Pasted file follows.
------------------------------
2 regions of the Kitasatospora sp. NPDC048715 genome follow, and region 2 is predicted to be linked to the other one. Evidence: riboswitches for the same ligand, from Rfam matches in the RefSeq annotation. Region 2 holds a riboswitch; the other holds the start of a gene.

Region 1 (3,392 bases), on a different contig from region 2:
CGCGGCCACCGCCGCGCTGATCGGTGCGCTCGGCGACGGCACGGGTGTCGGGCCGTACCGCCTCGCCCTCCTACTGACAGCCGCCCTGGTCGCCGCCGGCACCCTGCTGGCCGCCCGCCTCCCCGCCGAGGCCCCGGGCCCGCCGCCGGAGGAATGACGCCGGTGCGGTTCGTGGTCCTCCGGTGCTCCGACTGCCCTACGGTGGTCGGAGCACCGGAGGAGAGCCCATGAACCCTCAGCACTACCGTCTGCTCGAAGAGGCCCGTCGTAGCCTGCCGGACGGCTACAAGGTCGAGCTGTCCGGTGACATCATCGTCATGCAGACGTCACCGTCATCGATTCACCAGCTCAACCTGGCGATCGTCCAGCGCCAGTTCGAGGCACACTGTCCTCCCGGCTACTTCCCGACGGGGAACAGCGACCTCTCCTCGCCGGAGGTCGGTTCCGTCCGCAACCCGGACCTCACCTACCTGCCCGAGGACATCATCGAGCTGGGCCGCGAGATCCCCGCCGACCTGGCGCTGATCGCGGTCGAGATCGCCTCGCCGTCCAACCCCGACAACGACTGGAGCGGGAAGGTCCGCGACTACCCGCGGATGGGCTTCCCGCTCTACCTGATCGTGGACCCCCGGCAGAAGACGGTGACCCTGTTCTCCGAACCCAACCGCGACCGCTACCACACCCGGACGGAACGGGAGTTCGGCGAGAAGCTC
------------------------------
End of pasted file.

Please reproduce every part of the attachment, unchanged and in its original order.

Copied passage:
2 regions of the Kitasatospora sp. NPDC048715 genome follow, and region 2 is predicted to be linked to the other one. Evidence: riboswitches for the same ligand, from Rfam matches in the RefSeq annotation. Region 2 holds a riboswitch; the other holds the start of a gene.

Region 1 (3,392 bases), on a different contig from region 2:
CGCGGCCACCGCCGCGCTGATCGGTGCGCTCGGCGACGGCACGGGTGTCGGGCCGTACCGCCTCGCCCTCCTACTGACAGCCGCCCTGGTCGCCGCCGGCACCCTGCTGGCCGCCCGCCTCCCCGCCGAGGCCCCGGGCCCGCCGCCGGAGGAATGACGCCGGTGCGGTTCGTGGTCCTCCGGTGCTCCGACTGCCCTACGGTGGTCGGAGCACCGGAGGAGAGCCCATGAACCCTCAGCACTACCGTCTGCTCGAAGAGGCCCGTCGTAGCCTGCCGGACGGCTACAAGGTCGAGCTGTCCGGTGACATCATCGTCATGCAGACGTCACCGTCATCGATTCACCAGCTCAACCTGGCGATCGTCCAGCGCCAGTTCGAGGCACACTGTCCTCCCGGCTACTTCCCGACGGGGAACAGCGACCTCTCCTCGCCGGAGGTCGGTTCCGTCCGCAACCCGGACCTCACCTACCTGCCCGAGGACATCATCGAGCTGGGCCGCGAGATCCCCGCCGACCTGGCGCTGATCGCGGTCGAGATCGCCTCGCCGTCCAACCCCGACAACGACTGGAGCGGGAAGGTCCGCGACTACCCGCGGATGGGCTTCCCGCTCTACCTGATCGTGGACCCCCGGCAGAAGACGGTGACCCTGTTCTCCGAACCCAACCGCGACCGCTACCACACCCGGACGGAACGGGAGTTCGGCGAGAAGCTC